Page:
Adam and Eve
- 1 Downloads
One of the central features of creation stories in most cultures is a description not only of the genesis of the cosmos but also of the appearance of the first human beings. Such stories often serve etiological purposes, explaining the origin of the different forms and characteristics of human beings. The Biblical story of Adam and Eve is the most well-known and influential story of human creation and is often used as a “proof text” justifying particular values and models related to family, marriage, sexuality, and gender roles. Yet it is important to remember that creation stories are a form of religious myth. Their importance and meaning do not lie in the literal, historical accuracy of their details, and to focus on such issues misses the level on which their power and truth exists. The Adam and Eve story offers profound theological and psychological insights about human beings’ place in the world and their relationship to each other and to a transcendent dimension of reality....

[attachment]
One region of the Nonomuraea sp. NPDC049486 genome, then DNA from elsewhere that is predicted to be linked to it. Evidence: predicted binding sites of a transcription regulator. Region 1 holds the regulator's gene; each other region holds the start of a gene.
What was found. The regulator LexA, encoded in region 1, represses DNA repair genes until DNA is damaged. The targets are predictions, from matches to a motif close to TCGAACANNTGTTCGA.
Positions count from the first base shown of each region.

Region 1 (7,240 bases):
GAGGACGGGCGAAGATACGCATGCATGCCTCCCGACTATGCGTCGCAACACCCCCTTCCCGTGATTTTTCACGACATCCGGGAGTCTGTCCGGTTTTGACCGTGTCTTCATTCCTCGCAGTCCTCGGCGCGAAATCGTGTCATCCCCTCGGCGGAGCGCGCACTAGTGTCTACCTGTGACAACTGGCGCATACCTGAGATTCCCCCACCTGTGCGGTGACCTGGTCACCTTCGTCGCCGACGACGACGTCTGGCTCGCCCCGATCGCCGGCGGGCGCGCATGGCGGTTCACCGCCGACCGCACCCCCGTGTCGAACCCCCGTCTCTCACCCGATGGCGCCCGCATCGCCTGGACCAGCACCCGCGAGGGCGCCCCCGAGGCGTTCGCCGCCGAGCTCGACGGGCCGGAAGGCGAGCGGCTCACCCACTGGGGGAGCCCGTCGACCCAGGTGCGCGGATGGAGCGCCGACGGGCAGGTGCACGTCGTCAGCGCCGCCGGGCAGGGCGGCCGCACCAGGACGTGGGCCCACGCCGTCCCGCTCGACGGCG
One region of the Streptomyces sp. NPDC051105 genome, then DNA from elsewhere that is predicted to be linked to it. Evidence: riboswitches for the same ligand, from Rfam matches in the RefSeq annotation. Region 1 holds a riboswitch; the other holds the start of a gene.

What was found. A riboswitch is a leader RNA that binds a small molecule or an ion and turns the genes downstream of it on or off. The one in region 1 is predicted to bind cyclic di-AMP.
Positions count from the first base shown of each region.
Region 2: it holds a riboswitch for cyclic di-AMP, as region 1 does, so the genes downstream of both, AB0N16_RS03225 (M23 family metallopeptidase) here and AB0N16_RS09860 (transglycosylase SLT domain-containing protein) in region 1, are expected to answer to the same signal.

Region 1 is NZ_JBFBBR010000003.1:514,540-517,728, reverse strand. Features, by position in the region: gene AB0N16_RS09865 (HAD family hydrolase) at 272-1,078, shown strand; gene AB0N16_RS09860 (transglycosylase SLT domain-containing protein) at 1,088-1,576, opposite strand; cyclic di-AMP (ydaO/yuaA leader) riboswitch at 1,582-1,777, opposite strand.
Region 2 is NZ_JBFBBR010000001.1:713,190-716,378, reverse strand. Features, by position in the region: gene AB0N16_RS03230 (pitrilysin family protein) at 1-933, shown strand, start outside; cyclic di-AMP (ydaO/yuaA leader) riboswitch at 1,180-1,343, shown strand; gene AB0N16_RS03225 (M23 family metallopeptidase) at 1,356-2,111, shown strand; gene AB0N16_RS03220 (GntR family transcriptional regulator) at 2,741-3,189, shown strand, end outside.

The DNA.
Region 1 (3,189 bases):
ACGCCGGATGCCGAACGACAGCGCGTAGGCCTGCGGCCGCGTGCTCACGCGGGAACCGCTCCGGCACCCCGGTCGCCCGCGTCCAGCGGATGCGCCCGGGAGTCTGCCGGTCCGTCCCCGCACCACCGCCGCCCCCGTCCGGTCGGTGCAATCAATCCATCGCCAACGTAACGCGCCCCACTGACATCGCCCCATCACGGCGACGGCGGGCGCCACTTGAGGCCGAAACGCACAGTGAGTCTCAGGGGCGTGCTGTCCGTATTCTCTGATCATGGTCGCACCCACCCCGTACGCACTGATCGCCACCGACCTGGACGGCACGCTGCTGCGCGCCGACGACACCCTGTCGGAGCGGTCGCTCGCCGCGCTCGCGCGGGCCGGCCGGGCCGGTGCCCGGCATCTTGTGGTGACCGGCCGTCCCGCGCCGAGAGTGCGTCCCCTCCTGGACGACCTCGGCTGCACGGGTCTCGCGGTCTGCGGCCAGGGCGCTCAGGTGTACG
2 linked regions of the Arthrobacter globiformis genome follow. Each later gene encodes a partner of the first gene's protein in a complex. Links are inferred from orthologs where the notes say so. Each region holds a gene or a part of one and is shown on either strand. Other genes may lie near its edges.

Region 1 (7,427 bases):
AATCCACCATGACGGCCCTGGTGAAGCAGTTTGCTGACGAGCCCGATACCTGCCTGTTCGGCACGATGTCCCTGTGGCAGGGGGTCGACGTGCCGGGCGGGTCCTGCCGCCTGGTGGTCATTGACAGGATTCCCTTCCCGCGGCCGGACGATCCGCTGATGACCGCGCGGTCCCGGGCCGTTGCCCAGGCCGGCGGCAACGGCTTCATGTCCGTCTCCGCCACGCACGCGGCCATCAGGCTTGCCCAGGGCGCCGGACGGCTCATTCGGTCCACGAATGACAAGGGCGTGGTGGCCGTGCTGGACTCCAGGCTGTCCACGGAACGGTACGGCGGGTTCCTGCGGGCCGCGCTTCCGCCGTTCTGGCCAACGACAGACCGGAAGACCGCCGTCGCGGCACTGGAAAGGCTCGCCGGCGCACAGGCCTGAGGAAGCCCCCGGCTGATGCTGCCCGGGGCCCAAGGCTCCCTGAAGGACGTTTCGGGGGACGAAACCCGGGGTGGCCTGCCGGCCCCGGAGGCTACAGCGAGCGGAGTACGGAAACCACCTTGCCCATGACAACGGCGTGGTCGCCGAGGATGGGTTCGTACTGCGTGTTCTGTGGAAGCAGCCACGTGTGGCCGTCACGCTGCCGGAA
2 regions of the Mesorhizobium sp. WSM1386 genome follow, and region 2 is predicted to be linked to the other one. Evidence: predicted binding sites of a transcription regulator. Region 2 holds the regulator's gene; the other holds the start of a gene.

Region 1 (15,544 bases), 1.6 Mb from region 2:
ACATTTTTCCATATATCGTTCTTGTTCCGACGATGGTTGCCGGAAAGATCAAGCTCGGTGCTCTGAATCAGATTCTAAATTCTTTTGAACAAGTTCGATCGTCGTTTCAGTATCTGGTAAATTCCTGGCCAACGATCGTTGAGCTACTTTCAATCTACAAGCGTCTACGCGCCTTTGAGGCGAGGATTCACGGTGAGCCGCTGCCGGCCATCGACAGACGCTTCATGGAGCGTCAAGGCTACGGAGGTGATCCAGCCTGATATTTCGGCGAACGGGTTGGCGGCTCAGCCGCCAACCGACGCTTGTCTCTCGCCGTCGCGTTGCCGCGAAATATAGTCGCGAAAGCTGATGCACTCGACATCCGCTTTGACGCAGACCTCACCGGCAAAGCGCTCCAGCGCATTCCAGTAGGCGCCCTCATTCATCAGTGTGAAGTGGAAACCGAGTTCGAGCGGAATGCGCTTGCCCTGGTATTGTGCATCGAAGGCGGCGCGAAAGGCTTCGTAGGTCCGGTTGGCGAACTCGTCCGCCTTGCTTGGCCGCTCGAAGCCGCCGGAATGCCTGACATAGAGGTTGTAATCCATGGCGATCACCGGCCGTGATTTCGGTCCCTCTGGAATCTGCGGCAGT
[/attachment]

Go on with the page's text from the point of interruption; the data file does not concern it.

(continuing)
- Edinger, E. (1992). Ego and archetype: Individuation and the religious function of the psyche. Boston: Shambhala.Google Scholar
- Freud, S. (1961). The future of an illusion. New York: Norton.Google Scholar
- Fromm, E. (1978). Psychoanalysis and religion. New Haven: Yale.Google Scholar
- Trible, P. (1979). Eve and Adam: Genesis 2–3 reread. In C. Christ & J. Plaskow (Eds.), Woman spirit rising (pp. 74–83). San Francisco: Harper.Google Scholar